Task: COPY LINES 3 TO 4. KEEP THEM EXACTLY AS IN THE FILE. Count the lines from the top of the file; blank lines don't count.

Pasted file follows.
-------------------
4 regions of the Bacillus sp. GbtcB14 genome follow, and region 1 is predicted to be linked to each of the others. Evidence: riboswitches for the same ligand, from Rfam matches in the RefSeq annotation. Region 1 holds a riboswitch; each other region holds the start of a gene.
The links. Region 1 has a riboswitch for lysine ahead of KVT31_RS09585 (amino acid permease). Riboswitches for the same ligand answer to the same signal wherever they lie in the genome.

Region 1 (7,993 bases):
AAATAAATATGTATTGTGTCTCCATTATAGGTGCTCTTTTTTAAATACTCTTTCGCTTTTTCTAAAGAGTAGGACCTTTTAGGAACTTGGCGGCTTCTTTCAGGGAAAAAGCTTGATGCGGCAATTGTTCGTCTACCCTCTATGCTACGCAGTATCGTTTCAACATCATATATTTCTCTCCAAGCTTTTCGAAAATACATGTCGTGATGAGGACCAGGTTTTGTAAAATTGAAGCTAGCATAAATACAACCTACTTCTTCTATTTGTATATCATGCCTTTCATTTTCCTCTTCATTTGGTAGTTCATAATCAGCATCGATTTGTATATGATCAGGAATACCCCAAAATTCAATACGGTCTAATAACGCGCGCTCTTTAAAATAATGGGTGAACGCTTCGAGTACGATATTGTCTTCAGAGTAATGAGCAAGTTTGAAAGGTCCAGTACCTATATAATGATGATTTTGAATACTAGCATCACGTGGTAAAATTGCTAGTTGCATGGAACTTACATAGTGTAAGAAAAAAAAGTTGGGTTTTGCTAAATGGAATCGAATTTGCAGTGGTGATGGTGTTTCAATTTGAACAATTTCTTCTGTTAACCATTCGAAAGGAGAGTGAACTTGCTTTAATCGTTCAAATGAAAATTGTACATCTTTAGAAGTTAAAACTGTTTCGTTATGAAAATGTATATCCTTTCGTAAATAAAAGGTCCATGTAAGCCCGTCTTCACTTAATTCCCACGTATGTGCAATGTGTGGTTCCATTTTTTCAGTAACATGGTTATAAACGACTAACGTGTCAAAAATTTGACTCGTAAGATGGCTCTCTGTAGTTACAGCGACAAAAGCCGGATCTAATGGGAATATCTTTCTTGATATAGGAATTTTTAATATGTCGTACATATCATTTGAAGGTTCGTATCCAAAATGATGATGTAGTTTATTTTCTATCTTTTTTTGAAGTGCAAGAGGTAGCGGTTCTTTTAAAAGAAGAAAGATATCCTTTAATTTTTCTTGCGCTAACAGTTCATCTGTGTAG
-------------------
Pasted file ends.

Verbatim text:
Region 1 (7,993 bases):
AAATAAATATGTATTGTGTCTCCATTATAGGTGCTCTTTTTTAAATACTCTTTCGCTTTTTCTAAAGAGTAGGACCTTTTAGGAACTTGGCGGCTTCTTTCAGGGAAAAAGCTTGATGCGGCAATTGTTCGTCTACCCTCTATGCTACGCAGTATCGTTTCAACATCATATATTTCTCTCCAAGCTTTTCGAAAATACATGTCGTGATGAGGACCAGGTTTTGTAAAATTGAAGCTAGCATAAATACAACCTACTTCTTCTATTTGTATATCATGCCTTTCATTTTCCTCTTCATTTGGTAGTTCATAATCAGCATCGATTTGTATATGATCAGGAATACCCCAAAATTCAATACGGTCTAATAACGCGCGCTCTTTAAAATAATGGGTGAACGCTTCGAGTACGATATTGTCTTCAGAGTAATGAGCAAGTTTGAAAGGTCCAGTACCTATATAATGATGATTTTGAATACTAGCATCACGTGGTAAAATTGCTAGTTGCATGGAACTTACATAGTGTAAGAAAAAAAAGTTGGGTTTTGCTAAATGGAATCGAATTTGCAGTGGTGATGGTGTTTCAATTTGAACAATTTCTTCTGTTAACCATTCGAAAGGAGAGTGAACTTGCTTTAATCGTTCAAATGAAAATTGTACATCTTTAGAAGTTAAAACTGTTTCGTTATGAAAATGTATATCCTTTCGTAAATAAAAGGTCCATGTAAGCCCGTCTTCACTTAATTCCCACGTATGTGCAATGTGTGGTTCCATTTTTTCAGTAACATGGTTATAAACGACTAACGTGTCAAAAATTTGACTCGTAAGATGGCTCTCTGTAGTTACAGCGACAAAAGCCGGATCTAATGGGAATATCTTTCTTGATATAGGAATTTTTAATATGTCGTACATATCATTTGAAGGTTCGTATCCAAAATGATGATGTAGTTTATTTTCTATCTTTTTTTGAAGTGCAAGAGGTAGCGGTTCTTTTAAAAGAAGAAAGATATCCTTTAATTTTTCTTGCGCTAACAGTTCATCTGTGTAG